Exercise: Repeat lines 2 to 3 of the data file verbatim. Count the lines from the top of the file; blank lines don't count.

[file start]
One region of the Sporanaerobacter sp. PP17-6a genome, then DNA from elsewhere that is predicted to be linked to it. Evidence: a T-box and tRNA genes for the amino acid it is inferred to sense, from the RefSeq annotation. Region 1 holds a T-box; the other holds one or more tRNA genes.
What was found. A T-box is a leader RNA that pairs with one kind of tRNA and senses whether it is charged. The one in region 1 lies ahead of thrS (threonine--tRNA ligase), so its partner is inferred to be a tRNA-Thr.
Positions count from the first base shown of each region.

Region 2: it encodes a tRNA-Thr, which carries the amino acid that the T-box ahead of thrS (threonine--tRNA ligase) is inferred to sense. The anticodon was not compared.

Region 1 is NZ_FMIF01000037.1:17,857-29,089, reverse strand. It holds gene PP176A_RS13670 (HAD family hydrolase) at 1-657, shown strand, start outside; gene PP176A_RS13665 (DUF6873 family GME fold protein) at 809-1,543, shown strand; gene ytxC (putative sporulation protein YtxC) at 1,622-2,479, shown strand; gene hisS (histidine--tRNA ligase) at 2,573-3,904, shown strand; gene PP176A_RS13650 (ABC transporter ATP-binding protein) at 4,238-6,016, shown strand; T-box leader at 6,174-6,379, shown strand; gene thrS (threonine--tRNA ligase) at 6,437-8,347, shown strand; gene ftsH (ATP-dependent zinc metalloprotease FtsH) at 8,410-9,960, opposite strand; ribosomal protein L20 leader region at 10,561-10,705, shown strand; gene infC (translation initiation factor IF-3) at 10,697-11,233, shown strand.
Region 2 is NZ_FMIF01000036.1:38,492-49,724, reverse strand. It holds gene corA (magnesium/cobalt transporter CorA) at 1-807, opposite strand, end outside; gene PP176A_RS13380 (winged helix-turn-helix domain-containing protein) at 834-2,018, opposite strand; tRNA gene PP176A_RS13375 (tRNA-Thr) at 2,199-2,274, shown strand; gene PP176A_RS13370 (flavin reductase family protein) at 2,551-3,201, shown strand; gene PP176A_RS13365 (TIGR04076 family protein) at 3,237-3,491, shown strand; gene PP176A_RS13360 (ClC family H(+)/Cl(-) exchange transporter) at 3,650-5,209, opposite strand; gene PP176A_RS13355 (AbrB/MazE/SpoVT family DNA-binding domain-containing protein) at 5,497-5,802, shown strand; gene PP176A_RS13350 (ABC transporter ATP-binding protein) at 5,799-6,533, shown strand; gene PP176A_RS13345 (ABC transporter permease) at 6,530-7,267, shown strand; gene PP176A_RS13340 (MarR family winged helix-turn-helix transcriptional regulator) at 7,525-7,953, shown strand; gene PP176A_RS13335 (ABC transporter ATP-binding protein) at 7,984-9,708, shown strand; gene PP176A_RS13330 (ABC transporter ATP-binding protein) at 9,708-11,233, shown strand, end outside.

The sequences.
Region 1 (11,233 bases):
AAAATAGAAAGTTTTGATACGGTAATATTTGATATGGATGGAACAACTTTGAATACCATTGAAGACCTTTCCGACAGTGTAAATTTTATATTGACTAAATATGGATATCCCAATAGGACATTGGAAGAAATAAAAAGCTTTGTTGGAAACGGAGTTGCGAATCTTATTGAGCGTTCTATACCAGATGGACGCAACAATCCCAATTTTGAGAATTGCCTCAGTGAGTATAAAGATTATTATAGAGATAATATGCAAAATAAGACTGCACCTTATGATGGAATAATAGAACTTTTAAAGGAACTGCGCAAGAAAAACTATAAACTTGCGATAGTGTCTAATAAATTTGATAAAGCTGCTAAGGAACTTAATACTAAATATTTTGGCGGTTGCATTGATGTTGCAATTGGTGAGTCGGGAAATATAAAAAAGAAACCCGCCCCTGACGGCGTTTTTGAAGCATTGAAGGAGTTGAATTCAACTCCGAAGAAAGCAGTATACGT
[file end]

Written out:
What was found. A T-box is a leader RNA that pairs with one kind of tRNA and senses whether it is charged. The one in region 1 lies ahead of thrS (threonine--tRNA ligase), so its partner is inferred to be a tRNA-Thr.
Positions count from the first base shown of each region.